The foundation stone of the Montreal General Hospital was laid with Masonic honours by Sir John Johnson, Provincial Grand Master of Lower Canada on June 6, 1821. Ten years later the corner stone of an addition to the hospital, to be known as the Richardson Wing was laid on September 16, 1831 by R.W. Bro. John Molson, Provincial Grand Master of the Provincial Grand Lodge for the District of Montreal and William Henry. The Honour Guard was under the command of Lieut Blais and the party included W.Bro. J.S. McCord, Grand Senior Warden, Bro. The Rev. Brook Bridge Stevens, Grand Chaplain, Bro. The Hon. William Badgley, Past Grand Junior Warden and other Grand and Past Grand Officers. The Hon. John Richardson was a merchant and contractor for the building of the Lachine Canal, who had always taken a great interest in the Montreal General Hospital. After his death the citizens took subscriptions for a monument in his honour. The moneys received were so far in excess of the expected cost that they used it instead to build a new wing to the hospital as the best means of honoring the dead, while providing utility to the living.
The Funeral of Sir John Johnson
Sir John Johnson was born in America in 1742. He took part in the French and Indian Wars and organized a loyalist regiment, known as the "Queen's Royal Greens", which fought in the War of Independence. He moved to Canada after the war, where he was appointed Superintendent-General of Indian Affairs for British North America from 1791.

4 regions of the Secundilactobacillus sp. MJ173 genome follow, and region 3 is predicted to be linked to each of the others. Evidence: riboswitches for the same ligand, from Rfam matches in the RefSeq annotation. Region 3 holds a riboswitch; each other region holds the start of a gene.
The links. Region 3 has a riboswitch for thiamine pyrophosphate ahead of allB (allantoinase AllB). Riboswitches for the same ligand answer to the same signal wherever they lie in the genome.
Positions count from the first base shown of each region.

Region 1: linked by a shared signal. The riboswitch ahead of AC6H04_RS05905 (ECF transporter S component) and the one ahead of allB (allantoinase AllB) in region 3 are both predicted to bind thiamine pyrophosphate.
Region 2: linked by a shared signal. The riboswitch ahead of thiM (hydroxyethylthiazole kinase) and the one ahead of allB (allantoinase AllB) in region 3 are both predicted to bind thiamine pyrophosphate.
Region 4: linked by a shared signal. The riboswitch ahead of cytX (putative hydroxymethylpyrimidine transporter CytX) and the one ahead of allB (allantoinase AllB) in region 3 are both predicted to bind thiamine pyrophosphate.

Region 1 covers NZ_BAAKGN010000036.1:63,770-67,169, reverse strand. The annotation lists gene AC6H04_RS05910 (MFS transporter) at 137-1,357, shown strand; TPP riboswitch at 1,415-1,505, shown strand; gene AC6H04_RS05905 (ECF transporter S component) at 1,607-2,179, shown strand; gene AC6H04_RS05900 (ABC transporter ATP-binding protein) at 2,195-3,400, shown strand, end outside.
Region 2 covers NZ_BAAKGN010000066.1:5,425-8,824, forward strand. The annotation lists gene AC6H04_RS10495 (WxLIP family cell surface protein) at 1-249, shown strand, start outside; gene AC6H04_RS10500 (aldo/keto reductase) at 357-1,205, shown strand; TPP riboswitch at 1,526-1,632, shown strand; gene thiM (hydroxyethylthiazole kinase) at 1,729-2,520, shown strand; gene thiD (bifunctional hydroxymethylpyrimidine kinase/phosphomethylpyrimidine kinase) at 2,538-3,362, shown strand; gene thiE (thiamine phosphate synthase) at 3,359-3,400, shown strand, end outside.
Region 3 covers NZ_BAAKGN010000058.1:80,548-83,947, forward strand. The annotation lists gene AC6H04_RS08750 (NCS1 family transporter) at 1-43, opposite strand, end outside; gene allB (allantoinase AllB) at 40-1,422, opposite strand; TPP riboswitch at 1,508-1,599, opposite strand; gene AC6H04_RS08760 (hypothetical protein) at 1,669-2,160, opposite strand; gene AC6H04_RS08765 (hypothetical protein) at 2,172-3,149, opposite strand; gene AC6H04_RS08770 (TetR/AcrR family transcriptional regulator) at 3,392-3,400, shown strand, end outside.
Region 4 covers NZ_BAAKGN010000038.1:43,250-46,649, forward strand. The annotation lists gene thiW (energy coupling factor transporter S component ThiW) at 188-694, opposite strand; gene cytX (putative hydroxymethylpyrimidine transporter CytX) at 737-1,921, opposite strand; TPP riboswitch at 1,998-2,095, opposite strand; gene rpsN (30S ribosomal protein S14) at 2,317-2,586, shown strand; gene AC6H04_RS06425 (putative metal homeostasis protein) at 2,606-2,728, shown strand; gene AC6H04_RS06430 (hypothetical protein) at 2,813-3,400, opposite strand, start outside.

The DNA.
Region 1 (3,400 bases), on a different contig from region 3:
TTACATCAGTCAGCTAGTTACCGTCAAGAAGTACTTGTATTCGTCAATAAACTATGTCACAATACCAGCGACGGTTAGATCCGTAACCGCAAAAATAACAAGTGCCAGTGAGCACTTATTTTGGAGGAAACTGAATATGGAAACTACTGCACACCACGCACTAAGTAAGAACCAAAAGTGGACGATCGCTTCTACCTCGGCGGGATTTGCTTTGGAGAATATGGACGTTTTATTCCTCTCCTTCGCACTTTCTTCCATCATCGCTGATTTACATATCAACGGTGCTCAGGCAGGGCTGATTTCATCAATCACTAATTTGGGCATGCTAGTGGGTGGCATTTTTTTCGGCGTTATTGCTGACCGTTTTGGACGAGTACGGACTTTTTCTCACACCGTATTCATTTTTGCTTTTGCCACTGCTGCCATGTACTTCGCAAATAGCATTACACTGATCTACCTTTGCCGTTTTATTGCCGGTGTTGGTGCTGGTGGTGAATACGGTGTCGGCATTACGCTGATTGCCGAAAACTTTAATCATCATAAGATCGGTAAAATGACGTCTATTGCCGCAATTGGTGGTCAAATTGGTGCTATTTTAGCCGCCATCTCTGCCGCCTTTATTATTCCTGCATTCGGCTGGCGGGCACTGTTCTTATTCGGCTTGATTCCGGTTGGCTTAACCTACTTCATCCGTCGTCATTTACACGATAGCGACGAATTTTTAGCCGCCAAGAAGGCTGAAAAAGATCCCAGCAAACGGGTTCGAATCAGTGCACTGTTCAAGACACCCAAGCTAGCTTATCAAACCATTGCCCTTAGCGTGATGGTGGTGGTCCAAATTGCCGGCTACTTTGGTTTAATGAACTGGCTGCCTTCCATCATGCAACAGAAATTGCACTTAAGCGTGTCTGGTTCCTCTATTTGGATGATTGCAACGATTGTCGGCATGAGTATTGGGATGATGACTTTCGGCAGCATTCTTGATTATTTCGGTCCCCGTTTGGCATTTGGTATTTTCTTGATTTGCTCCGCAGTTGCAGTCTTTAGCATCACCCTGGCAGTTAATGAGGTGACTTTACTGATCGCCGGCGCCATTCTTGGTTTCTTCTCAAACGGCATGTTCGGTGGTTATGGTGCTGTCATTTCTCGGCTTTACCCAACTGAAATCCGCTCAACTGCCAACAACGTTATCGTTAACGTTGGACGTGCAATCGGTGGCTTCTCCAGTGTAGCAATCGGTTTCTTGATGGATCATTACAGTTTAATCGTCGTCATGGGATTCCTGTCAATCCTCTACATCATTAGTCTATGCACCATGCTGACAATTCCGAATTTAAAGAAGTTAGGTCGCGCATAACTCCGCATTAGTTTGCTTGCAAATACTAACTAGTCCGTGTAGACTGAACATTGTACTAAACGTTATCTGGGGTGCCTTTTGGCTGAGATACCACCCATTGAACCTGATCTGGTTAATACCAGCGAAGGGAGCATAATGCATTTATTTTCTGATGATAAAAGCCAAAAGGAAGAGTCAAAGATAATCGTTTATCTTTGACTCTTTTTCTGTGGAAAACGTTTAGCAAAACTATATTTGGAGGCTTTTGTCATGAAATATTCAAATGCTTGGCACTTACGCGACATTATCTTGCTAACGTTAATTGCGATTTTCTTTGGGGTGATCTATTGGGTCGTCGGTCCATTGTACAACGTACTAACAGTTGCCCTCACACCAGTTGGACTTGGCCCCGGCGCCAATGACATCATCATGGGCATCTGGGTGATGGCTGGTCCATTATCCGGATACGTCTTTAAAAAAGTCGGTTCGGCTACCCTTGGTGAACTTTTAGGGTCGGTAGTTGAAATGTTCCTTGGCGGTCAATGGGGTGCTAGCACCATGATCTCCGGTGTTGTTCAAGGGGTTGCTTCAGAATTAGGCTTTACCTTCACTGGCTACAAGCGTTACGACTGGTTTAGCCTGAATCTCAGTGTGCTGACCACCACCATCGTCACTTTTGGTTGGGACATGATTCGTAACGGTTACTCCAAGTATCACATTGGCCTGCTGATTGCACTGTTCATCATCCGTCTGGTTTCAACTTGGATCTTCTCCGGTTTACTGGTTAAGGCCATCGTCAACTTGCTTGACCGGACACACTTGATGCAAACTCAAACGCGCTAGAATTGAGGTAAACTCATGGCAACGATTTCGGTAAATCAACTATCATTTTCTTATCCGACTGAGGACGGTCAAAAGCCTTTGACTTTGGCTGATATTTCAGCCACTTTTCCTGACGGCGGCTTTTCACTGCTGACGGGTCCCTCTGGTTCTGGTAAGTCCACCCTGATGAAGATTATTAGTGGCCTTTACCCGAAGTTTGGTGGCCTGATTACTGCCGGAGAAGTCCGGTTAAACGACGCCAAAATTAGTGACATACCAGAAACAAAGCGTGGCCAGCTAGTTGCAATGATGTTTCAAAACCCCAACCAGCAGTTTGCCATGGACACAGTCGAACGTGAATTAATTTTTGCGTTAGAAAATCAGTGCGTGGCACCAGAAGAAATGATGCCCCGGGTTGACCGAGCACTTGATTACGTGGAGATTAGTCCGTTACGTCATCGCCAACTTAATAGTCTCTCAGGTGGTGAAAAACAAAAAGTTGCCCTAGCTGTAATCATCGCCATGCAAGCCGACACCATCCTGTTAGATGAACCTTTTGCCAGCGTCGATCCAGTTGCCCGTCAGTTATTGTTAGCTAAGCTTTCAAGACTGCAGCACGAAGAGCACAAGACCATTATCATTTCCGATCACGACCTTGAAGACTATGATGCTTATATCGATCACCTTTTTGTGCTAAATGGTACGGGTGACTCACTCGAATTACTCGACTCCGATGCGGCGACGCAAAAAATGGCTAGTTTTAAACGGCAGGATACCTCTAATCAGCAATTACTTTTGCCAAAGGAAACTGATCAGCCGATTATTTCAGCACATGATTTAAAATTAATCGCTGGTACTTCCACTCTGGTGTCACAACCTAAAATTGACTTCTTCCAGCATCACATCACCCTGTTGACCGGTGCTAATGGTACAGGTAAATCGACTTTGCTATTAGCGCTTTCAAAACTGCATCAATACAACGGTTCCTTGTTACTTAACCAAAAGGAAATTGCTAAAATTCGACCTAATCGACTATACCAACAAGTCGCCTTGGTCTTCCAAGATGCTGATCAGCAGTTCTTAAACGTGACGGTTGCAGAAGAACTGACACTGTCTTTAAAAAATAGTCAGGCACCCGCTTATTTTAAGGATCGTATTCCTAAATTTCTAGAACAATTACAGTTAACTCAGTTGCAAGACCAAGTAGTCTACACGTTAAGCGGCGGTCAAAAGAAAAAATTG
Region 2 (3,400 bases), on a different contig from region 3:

Sir John Johnson was initiated into Royal Lodge, London in 1767. He was appointed Provincial Grand Master of New York in 1771 and was the fifth person to hold that office. After his arrival in Canada he was appointed Provincial Grand Master for Canada. He was a visitor to St Peter's Lodge in Montreal and moved the seat of the Provincial Grand Lodge from Quebec to Montreal. He continued in this office until his death in 1830.
A Special Meeting of the Provincial Grand Lodge of Montreal and William Henry was called on January 8, 1830 to assist in the interment of the late R.W. Bro. Sir John Johnson with the Provincial Grand Master, R.W. Bro. John Molson presiding. The burial service in Christ's Church was conducted by Bro. the Rev. B.B. Stevens. After the service the Grand Lodge proceeded with the body to the St. Lawrence River where the body was embarked to be conveyed to the family vault.
The Natural Lodge Room on Owl's Head Mountain
In 1803, the Grand Lodge of Vermont warranted a Lodge which met in buildings close to or straddling the international boundary line between Stanstead and Derby Line, of which many Stanstead residents were members. The War of 1812 disturbed the harmony of the Lodge and the Canadian brethren petitioned the Provincial Grand Lodge of Lower Canada for a warrant to establish their own Lodge. The petition was granted and Golden Rule Lodge came into being.
In 1857, the Lodge obtained a Dispensation to open a Lodge in the natural Lodge room on the summit of Owl's Head Mountain which overlooks beautiful Lake Memphramagog. The Lodge thus preserved the tradition of our predecessors to meet "on the highest mountains and lowest valleys in the world, a day's journey from a town, without the bark of a dog, or the crow of a cock. The Lodge has continued the tradition to this day meeting without fail, rain or shine, on the nearest Saturday to St. John the Baptist day, every year since. The picture depicts the initiation of Alexander Murray on June 24, 1858 under the direction of W. Bro. Eli Gustin, Worshipful Master.